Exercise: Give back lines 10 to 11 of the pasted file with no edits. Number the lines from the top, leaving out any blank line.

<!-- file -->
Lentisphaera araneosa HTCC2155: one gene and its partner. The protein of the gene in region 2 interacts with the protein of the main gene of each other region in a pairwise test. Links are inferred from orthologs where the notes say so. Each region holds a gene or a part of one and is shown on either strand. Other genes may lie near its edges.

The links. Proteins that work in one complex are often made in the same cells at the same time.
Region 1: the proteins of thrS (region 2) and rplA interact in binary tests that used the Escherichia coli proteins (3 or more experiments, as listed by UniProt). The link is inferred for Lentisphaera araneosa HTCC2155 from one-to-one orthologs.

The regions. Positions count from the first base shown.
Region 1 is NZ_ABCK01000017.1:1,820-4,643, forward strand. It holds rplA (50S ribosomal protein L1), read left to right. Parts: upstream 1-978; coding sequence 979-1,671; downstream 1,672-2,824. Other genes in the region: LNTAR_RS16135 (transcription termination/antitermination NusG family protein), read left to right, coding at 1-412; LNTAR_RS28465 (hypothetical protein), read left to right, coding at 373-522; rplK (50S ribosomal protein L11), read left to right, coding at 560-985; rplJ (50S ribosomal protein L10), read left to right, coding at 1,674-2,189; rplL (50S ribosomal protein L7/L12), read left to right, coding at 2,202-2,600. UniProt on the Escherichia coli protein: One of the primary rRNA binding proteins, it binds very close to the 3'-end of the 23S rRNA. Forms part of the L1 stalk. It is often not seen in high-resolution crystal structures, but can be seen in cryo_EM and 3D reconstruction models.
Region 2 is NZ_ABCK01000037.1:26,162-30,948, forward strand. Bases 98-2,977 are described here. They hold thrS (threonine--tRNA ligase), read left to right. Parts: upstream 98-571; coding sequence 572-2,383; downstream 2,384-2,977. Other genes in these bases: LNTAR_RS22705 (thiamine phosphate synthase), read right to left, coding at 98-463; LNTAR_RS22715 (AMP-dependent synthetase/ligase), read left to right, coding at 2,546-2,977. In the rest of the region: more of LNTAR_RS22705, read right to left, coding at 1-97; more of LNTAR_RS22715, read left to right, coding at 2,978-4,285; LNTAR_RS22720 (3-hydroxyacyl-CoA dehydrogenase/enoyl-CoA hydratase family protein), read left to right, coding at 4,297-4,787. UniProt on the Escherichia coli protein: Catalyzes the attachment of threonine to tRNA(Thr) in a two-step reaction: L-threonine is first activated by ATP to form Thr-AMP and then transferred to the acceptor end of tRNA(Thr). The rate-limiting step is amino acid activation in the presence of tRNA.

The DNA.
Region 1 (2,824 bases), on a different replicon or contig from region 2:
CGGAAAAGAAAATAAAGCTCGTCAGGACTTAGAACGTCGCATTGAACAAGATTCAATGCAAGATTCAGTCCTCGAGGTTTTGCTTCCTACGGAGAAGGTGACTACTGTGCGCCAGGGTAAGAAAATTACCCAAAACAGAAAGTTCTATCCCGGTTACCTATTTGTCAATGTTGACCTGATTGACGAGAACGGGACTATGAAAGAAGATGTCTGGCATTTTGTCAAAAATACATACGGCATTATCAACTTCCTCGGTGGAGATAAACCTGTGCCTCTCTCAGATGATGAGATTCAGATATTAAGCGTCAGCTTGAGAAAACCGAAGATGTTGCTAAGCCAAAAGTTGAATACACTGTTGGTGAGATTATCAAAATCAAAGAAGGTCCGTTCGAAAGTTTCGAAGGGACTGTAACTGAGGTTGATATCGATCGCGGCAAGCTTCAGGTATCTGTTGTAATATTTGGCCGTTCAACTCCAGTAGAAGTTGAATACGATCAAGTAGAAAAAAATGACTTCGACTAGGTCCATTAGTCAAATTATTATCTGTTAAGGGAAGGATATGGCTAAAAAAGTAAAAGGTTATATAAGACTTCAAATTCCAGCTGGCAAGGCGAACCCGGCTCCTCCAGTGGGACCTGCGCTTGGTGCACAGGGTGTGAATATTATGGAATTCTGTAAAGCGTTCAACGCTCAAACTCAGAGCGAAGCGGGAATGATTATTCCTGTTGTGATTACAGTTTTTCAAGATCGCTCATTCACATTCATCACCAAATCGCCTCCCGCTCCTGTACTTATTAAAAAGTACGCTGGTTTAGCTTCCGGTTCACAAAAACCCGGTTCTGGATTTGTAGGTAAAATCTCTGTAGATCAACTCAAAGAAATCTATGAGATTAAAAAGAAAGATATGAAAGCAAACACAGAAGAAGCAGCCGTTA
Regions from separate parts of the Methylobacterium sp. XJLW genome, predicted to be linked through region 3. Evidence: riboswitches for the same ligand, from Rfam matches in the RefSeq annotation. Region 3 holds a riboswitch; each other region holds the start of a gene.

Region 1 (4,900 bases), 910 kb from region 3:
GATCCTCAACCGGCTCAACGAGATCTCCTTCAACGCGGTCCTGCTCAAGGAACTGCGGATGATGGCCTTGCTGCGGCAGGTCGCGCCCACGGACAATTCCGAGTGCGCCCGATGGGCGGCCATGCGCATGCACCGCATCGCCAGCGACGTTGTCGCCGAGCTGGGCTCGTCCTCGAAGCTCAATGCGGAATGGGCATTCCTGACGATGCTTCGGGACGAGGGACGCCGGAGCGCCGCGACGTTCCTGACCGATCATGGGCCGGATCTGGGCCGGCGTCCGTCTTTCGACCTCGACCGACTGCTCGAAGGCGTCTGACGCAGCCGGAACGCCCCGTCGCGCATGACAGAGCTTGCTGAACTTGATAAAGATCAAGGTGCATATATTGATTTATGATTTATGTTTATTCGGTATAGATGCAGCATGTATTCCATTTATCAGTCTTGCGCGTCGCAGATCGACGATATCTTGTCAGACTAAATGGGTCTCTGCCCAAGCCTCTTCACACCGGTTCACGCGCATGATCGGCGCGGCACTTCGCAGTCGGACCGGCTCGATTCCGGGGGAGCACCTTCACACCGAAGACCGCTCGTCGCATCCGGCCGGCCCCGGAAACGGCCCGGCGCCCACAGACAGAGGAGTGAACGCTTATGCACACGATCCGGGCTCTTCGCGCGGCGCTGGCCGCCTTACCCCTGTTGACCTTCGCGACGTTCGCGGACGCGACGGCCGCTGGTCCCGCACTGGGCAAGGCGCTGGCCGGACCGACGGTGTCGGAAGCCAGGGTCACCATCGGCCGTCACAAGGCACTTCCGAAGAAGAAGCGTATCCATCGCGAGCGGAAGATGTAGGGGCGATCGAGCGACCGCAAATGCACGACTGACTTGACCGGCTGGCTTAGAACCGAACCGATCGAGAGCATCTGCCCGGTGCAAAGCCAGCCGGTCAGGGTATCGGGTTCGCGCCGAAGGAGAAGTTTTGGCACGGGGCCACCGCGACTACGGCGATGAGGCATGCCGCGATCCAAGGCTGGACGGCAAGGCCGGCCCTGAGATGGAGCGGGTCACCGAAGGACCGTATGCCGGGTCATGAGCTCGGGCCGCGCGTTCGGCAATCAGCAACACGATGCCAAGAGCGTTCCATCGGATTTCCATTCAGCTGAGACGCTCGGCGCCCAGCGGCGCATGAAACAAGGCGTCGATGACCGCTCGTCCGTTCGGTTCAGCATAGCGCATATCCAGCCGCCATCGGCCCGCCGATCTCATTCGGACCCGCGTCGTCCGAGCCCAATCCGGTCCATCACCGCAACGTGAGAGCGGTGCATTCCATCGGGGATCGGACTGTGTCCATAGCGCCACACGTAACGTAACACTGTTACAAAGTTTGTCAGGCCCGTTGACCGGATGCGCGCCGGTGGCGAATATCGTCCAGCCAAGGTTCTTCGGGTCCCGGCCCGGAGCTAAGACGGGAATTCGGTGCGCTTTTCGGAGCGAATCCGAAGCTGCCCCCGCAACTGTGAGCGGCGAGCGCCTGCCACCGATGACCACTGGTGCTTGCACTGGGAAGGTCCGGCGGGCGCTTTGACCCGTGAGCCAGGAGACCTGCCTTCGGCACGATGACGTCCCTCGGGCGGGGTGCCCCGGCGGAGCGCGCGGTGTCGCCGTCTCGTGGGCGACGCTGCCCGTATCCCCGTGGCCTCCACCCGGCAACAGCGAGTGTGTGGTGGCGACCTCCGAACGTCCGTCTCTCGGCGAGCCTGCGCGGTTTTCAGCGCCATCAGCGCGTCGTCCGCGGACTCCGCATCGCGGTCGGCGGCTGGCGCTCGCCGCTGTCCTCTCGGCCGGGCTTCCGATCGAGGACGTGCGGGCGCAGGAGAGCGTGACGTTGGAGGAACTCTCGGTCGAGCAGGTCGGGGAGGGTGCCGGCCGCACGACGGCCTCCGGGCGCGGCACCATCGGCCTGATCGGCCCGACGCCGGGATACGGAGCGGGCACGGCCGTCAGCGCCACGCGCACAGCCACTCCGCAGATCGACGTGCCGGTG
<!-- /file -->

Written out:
Regions from separate parts of the Methylobacterium sp. XJLW genome, predicted to be linked through region 3. Evidence: riboswitches for the same ligand, from Rfam matches in the RefSeq annotation. Region 3 holds a riboswitch; each other region holds the start of a gene.

Region 1 (4,900 bases), 910 kb from region 3: